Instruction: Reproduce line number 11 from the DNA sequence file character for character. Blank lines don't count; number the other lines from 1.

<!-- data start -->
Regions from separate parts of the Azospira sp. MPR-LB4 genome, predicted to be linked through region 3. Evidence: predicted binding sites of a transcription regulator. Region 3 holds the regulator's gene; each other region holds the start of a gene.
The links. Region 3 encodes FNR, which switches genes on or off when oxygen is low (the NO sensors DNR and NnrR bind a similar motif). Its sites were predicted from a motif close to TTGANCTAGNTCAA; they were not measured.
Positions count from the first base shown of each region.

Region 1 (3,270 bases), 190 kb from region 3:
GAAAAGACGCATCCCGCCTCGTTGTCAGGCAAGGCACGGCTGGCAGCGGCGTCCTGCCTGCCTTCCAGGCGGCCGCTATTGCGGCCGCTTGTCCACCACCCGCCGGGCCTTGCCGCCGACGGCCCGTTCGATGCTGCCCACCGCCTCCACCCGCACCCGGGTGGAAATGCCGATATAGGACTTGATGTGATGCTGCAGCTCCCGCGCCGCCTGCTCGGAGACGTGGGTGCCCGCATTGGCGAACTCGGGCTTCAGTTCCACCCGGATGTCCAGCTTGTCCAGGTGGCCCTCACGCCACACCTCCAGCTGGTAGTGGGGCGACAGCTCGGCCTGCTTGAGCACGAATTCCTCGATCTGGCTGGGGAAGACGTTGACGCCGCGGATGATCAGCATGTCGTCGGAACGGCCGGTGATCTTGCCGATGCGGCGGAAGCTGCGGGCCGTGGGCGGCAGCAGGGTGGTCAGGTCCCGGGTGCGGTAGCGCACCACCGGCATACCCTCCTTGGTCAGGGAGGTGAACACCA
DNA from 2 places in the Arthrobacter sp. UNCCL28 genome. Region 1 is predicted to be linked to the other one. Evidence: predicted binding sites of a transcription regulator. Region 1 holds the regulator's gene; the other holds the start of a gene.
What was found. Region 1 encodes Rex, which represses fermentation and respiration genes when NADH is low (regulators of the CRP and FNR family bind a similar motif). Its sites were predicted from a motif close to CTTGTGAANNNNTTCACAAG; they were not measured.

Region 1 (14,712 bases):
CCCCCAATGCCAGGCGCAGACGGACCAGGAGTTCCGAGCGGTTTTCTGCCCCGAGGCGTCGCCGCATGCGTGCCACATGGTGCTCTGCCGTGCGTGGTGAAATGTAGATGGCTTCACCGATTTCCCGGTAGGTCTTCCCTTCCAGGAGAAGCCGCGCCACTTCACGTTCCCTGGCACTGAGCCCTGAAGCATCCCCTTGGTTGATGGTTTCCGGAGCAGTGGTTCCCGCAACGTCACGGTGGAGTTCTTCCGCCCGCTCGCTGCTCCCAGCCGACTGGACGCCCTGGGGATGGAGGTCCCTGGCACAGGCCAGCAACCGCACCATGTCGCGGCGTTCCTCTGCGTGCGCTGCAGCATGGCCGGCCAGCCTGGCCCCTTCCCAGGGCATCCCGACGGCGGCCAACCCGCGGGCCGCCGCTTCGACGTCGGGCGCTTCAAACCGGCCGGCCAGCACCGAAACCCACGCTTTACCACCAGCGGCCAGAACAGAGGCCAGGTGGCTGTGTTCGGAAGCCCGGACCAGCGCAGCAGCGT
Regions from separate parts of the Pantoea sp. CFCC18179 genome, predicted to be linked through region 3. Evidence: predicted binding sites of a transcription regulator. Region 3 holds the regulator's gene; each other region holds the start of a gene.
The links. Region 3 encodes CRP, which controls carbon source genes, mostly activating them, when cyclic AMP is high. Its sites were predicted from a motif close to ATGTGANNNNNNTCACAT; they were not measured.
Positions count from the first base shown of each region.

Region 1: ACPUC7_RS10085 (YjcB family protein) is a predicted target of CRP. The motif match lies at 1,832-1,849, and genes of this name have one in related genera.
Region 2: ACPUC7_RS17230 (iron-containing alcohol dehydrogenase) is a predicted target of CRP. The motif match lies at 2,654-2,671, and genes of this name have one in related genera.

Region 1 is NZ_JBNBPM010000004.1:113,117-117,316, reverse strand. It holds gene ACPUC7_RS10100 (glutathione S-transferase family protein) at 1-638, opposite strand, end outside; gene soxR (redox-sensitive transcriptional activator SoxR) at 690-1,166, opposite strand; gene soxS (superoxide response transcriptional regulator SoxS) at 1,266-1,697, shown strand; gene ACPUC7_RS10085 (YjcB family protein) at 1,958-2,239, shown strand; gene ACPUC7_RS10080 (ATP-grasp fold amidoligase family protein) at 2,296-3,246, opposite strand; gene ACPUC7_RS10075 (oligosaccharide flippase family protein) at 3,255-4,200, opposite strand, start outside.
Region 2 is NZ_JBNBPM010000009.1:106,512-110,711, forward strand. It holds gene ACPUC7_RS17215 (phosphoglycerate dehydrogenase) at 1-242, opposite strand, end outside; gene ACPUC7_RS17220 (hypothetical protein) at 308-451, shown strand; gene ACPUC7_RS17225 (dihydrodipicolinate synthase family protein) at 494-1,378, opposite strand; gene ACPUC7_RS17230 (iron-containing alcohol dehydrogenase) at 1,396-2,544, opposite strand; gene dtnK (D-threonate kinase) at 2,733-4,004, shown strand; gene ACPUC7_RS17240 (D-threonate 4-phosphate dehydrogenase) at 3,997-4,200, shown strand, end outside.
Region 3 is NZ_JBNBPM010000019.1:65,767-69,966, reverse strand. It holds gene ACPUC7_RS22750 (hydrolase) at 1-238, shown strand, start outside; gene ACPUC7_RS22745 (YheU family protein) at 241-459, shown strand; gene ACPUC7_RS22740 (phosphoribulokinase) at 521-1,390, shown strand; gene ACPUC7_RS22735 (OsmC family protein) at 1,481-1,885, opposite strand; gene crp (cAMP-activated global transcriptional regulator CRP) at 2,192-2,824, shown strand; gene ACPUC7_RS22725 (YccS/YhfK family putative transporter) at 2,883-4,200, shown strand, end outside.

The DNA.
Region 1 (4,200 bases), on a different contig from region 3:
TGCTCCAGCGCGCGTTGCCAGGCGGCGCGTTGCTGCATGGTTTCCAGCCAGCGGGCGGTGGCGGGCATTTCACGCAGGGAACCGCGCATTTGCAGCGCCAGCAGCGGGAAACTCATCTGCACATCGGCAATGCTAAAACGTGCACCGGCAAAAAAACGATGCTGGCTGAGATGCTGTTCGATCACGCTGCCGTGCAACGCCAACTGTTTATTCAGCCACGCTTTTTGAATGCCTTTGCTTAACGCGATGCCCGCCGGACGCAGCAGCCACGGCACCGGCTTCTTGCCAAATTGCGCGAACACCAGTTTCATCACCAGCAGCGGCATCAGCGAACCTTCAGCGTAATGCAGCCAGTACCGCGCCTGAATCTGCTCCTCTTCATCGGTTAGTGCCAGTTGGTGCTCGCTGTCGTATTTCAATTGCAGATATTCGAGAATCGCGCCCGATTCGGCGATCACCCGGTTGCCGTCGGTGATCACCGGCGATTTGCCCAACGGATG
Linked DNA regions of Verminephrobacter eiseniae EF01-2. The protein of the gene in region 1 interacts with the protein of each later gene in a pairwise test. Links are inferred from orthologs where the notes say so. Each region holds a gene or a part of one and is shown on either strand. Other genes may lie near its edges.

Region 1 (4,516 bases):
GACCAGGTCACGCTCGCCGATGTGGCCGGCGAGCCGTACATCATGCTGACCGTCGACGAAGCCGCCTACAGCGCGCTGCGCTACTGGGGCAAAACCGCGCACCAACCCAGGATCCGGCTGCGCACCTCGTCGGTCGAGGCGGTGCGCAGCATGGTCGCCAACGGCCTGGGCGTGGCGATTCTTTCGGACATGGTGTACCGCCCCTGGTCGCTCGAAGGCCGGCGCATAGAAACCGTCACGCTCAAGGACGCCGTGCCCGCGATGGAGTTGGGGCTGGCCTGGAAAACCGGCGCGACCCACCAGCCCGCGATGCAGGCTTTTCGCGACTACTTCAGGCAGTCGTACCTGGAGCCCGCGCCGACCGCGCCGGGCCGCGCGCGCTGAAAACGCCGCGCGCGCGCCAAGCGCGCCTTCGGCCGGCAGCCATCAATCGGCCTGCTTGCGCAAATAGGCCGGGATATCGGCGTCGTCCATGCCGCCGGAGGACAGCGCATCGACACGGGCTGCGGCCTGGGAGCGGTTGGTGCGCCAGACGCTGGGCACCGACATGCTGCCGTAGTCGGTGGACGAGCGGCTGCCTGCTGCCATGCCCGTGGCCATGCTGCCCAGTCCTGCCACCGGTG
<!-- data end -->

The links. Region 3 encodes CRP, which controls carbon source genes, mostly activating them, when cyclic AMP is high. Its sites were predicted from a motif close to ATGTGANNNNNNTCACAT; they were not measured.